After what seemed like an eternity trapped inside studying for Easter Mocks, I finally made time to escape the confined space get back out in the field. cracking the flags morning was spent with Luke this for an investigation into some of the more restricted grounds surrounding Bidston Moss in order to discover more species, in particular insects for our joint Pan-List if the site. The sites Main Lake was host to 6 Barnacle Geese (flew over heading east, most likely part of the feral flock from Caldy), with 2 Great crested Grebe, 2 Mute Swan (on nest with no sign of eggs), 3 Moorhen, 8 Coot, 4 Mallard with highlight being 2 calling LITTLE GREBE heard coming from the reeds close to that of the swan nest. Little Grebe along with several other species documented this spring at the moss by myself & Luke are something we’ll be keeping a close eye on for breeding and if your visiting then please inform of your sightings.
Common Chiffchaff (Phylloscopus collybita) 0 By far the most numerous species of Warbler for the Moss
Willow Warbler (Phylloscopus trochilus) – After the discovery of the first Willow Warbler for the site on the 19 of March, just 2 were heard singing today
Luke guided me carefully guided us round to the wasteland and reed bed (the largest yet most under watched area of the site!) were the hunt began with Yellow-meadow (22), Myrmica sp (1) & Black Garden (5) nests, interesting to see that there was a lot of interaction between the Black Garden & Yellow-meadow. In terms of butterflies Comma (1), Peacock (4), Small Tortoiseshell (3) & Orange-Tip (2) were also being counted along with 3 species of Millipede, 5 Woodlouse, 2 Earthworm with a Caddisfly larvae sp & Ruby-tailed Wasp being the highlights. This is only a small percentage of the biodiversity we’ve documented since the beginning of the year (bird records extend to that since the site was first created), with more exact accounts recorded on mine and Luke’s joint excel spread sheet.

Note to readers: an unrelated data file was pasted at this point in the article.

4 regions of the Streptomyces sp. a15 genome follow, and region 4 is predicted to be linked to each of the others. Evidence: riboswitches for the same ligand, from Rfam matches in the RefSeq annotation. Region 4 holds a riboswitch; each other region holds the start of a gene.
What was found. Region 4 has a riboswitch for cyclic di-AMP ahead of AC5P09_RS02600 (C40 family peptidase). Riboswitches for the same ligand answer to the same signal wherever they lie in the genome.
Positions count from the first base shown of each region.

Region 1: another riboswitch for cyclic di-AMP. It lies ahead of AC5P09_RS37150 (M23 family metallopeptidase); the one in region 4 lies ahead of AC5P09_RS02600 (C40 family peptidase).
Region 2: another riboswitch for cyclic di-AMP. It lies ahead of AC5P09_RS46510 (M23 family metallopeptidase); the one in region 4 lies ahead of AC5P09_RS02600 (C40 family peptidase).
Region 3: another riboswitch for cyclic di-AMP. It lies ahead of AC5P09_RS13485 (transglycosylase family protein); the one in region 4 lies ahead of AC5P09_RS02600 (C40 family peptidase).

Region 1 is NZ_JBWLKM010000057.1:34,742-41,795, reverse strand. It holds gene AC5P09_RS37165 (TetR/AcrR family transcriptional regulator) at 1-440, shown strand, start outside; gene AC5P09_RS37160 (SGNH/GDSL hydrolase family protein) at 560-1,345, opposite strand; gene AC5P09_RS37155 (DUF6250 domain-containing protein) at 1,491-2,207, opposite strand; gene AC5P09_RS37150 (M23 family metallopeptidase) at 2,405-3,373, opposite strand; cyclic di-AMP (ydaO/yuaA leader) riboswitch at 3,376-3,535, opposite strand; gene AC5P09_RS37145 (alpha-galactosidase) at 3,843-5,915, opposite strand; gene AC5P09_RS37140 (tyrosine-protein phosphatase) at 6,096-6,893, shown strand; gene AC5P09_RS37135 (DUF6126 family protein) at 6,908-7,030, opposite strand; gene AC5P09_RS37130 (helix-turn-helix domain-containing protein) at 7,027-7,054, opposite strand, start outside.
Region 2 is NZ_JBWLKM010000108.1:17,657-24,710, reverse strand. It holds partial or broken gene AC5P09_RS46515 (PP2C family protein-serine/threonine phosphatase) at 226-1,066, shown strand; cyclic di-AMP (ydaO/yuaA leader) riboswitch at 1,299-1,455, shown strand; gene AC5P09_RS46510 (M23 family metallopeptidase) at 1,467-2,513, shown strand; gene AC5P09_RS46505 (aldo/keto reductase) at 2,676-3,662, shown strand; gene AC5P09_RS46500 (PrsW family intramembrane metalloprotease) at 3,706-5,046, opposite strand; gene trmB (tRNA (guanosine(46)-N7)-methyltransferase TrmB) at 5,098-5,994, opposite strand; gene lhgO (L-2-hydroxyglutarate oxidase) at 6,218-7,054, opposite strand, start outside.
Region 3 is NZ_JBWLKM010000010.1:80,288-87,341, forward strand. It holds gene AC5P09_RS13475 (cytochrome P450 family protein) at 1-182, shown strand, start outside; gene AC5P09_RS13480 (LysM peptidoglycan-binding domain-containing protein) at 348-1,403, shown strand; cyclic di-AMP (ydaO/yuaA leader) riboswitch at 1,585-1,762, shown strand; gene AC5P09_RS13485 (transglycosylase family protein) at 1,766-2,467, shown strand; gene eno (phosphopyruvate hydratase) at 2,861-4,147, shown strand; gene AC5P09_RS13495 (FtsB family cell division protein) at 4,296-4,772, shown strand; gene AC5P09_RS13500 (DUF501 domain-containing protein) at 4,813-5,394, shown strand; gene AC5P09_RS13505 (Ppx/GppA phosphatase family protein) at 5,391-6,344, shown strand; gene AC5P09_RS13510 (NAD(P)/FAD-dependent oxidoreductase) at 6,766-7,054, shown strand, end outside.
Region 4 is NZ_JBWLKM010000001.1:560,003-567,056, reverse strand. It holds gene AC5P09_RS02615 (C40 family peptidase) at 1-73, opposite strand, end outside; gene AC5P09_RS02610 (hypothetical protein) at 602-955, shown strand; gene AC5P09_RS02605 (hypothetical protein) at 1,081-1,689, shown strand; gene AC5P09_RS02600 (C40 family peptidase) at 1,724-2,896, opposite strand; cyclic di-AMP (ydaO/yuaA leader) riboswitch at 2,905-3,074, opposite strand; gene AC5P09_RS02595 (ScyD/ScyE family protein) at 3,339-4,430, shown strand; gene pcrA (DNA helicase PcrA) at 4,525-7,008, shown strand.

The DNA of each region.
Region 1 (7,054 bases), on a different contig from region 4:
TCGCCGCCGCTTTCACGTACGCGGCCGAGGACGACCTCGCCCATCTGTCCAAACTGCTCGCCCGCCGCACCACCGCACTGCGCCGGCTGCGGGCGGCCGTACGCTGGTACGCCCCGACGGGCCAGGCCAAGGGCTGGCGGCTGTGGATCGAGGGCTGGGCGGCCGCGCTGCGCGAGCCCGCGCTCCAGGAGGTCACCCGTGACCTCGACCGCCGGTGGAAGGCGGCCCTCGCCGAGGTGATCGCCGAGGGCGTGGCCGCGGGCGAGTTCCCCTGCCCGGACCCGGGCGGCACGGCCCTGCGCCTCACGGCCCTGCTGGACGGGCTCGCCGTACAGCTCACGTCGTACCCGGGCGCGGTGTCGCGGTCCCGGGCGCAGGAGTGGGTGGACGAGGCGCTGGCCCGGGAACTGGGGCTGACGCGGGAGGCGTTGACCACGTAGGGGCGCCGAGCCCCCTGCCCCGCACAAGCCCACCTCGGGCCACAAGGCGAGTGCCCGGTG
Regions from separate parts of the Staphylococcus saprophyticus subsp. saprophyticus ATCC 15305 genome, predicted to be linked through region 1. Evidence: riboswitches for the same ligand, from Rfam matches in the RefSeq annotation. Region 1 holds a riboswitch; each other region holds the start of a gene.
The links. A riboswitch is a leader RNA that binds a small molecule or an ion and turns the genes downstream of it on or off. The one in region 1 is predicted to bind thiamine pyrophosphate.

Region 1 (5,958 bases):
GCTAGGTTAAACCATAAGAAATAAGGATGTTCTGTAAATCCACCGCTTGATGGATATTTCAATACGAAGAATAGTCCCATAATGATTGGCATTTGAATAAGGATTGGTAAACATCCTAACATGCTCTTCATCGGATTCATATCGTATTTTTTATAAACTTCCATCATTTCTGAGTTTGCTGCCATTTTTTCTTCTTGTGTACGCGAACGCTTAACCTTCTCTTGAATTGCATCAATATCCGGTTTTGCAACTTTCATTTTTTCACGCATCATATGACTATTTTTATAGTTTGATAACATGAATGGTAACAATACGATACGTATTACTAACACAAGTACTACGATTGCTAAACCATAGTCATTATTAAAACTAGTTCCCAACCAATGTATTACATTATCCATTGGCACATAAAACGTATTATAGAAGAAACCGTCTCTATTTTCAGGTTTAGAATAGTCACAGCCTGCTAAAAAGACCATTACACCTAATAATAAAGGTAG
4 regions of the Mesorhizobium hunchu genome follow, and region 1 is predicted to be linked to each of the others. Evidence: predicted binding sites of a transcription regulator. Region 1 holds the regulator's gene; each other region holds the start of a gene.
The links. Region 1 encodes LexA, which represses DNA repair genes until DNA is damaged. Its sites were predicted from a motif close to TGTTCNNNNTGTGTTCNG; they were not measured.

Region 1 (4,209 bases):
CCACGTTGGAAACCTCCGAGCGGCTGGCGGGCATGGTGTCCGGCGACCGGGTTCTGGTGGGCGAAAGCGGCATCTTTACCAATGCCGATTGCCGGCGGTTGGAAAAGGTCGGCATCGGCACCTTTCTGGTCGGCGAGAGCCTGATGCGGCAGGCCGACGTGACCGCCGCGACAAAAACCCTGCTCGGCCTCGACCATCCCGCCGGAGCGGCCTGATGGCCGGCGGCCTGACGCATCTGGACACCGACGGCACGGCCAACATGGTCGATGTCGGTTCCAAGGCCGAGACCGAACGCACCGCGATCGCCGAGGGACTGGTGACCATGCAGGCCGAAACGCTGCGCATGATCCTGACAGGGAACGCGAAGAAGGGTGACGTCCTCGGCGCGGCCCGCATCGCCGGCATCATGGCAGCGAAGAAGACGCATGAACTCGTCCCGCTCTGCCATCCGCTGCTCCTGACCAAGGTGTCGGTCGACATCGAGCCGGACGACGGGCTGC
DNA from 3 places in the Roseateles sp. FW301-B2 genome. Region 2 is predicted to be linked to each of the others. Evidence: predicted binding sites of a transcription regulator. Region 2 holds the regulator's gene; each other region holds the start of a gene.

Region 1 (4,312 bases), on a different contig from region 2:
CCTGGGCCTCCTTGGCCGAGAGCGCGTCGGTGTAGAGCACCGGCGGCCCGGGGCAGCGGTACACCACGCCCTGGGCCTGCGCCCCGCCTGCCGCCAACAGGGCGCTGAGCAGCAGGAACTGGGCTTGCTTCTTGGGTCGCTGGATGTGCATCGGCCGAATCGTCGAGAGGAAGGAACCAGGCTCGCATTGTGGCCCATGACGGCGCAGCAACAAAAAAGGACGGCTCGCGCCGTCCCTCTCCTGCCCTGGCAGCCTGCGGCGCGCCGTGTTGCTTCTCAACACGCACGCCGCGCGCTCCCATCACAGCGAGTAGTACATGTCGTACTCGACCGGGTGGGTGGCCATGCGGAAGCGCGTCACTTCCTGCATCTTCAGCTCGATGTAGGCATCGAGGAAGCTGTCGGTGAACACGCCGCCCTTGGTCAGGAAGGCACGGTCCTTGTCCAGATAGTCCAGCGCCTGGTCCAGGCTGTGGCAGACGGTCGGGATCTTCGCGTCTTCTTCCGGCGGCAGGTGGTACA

Yellow-Meadow Ant (Lasius flavus) – The most numerous species of ant of the moss
Small Tortoiseshell (Aglais urticae) – Our first butterfly of the visit
Comma (Polygonia c-album) – Out amongest the nettles with several ST on the lakes N bank
As you can see it wasn’t a harm free visit to patch. Luke & I had a little play with some reeds and well the reeds won
After having spent 2 hours exploring the Main Lakes surrounding were we chanced upon Bidston’s first “grounded” RING OUZEL (flushed and not relocated), a male REED BUNTING and the sites first SAND MARTIN’S of the year as we observed 3 birds hawking over the lake. Relocating ourselves to the Back Pools via the Woodland with 26 Common Chiffchaff & 2 Willow Warblers singing we soon came to the pools were we rounded off our trip to keep watch over the pair of Shoveler that have over wintered and paired up. Breeding Shovelers would certainly be a surprised and first documented record for the site and with the birds remaining for so long and showing interest in the west pool the breeding does appear to be a likely scenario. Besides the Shovelers that were present and keeping distance in the safety of the reeds, 2 Tufted Ducks were also present with the drake showing some signs of hybridisation (indicating migrant birds) with Luke picking up on the sites first Swallow of the season.
Common Reed Bunting (Emberiza schoeniclus) – Image by Luke Anderson
Northern Shoveler (Anas clypeata) – Image by Luke Anderson
Barn Swallow (Hirundo rustica) – My patch 1st of the year
With a few hours of day light left we decided to ditch our earlier plan to head to RSPB Burton Mere Wetlands and instead headed over to Leasowe Lighthouse on the hunt for Northern Wheatears as despite seeing Twite, Great White Egret, Cattle Egret, Cetti’s Warbler, Great Northern Diver, Hen Harrier & PINE BUNTING….Mr Anderson has not yet seen a didy Northern Wheatear. On arrival we had the fortune of not coming across a single Northern Wheatear, however we bumped into Allan Conlin, had a brief encounter with White Wagtail, 4 Barn Swallow passed over Kerr’s Field and after staking out in the Horse Paddock’s we were rewarded with remarkable views of a female European Stonechat of the “British” race hibernica.